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Bridge in Paradise: by Neil Robinson

Defence is the most difficult part of bridge. So here is a puzzle for you on defence. Imagine you are sitting East. South dealt and both sides were vulnerable. This was the bidding:

Your partner leads the queen of diamonds and you see the hands below. Your partner made a good lead. The queen wins and the jack is led to the second trick. You overtake and win the ace and king, with everyone following. Now comes the key decision—what do you lead to the fourth trick to get the contract down?

Declarer must hold almost all the remaining high card points which you cannot see, or would not have had an opening bid. Your partner probably has almost nothing. So your best chance seems to be to try and make a trump trick. To do this, lead the fourth diamond. If declarer discards from hand and ruffs on board, then your jack of spades will set up as a winning trump. If declarer ruffs in hand, then maybe your partner has the ten and can over ruff. The full hands are shown below. Unfortunately declarer has the ten of spades and can ruff with it. However, your partner gets to make the killing discard, a low heart. Now, declarer cannot clear the high hearts from hand before crossing to board with high trumps, because partner will ruff the second round. Alternatively, if declarer pulls trumps first, he has no way back to the board to use the good hearts there, and you must win a club trick. Contract down. The full deal is shown below:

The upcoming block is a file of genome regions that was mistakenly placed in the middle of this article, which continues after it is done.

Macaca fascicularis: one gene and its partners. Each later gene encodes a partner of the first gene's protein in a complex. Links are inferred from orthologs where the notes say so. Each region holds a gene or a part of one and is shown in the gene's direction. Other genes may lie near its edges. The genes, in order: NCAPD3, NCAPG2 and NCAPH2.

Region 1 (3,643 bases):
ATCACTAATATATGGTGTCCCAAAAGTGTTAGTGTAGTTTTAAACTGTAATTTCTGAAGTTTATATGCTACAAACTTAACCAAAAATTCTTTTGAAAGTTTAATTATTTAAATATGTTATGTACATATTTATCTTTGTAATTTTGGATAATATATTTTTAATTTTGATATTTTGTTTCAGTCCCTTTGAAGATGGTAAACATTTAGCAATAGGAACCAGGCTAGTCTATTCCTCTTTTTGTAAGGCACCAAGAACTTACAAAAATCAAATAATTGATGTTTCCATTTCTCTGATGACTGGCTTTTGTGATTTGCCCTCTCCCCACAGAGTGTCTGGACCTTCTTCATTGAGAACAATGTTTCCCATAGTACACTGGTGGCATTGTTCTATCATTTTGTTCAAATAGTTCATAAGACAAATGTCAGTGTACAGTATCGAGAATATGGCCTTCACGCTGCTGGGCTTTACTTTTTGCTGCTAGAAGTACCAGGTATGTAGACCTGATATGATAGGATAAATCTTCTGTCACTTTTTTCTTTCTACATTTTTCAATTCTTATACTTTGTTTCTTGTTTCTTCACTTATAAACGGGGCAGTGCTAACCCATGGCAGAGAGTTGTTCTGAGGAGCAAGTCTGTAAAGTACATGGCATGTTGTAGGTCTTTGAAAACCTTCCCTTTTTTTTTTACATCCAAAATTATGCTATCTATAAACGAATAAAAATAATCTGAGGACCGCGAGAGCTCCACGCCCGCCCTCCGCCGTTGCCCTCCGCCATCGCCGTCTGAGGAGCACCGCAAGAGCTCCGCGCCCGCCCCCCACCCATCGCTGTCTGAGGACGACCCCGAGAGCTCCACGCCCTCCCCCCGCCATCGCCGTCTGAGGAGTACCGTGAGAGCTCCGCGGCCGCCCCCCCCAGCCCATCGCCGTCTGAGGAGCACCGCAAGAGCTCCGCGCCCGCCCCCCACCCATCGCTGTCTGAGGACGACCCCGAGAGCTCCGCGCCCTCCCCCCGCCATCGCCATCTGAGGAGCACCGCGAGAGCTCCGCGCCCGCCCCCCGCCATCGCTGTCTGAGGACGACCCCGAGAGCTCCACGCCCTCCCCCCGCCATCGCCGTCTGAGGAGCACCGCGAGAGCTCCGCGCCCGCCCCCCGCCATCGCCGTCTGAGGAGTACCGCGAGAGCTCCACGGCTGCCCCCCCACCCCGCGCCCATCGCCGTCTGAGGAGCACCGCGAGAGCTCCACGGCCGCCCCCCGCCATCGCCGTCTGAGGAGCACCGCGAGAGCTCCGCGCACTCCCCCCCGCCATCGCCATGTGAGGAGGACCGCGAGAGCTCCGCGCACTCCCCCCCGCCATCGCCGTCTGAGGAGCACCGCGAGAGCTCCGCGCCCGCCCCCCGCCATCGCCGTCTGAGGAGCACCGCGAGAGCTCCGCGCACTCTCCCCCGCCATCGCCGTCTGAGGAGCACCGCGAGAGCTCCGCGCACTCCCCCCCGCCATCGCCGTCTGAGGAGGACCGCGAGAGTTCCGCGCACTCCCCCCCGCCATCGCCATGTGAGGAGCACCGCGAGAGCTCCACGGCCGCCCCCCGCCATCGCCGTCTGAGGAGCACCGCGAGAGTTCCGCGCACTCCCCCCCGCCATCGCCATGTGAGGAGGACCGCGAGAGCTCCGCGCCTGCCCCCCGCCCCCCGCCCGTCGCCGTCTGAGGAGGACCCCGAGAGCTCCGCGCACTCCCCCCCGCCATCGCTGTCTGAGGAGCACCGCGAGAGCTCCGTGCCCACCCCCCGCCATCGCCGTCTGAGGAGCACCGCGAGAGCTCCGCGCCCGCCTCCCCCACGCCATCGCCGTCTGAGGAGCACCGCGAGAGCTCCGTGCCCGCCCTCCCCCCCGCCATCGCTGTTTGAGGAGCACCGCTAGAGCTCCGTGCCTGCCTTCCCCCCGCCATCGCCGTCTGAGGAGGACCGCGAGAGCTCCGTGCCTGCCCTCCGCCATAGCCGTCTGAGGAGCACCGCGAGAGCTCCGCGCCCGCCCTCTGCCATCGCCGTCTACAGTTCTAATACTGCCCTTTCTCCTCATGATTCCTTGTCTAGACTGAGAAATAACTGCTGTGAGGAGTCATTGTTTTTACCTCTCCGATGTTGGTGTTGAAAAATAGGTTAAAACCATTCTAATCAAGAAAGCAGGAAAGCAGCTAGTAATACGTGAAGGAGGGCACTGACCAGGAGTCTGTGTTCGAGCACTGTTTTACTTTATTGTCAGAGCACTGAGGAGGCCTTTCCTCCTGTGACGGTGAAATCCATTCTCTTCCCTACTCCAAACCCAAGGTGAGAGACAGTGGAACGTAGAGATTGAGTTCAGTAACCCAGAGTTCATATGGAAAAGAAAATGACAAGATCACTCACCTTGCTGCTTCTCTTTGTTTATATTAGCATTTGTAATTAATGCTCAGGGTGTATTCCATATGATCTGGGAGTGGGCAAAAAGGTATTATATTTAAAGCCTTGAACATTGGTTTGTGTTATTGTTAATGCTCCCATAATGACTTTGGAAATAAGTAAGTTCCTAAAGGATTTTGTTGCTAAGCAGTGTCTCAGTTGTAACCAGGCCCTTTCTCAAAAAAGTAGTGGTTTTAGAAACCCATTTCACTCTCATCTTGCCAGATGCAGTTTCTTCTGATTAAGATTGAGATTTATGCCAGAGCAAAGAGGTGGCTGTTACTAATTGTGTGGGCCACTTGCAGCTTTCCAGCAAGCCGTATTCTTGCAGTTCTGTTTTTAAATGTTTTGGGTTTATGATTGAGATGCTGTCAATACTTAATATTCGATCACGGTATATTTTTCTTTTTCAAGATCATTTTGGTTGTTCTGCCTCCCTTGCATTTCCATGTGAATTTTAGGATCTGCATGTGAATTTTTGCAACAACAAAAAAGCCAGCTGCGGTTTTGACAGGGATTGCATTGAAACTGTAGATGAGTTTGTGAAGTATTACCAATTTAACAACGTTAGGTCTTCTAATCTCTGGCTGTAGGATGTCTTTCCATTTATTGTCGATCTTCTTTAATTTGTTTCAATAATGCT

I would like to hear from readers about their favourite hands—please do contact me at [email protected] Bridge Club of Chiang Mai welcomes all players. We have members from seventeen different countries already. For information on the Club go to the web site

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Bridge in Paradise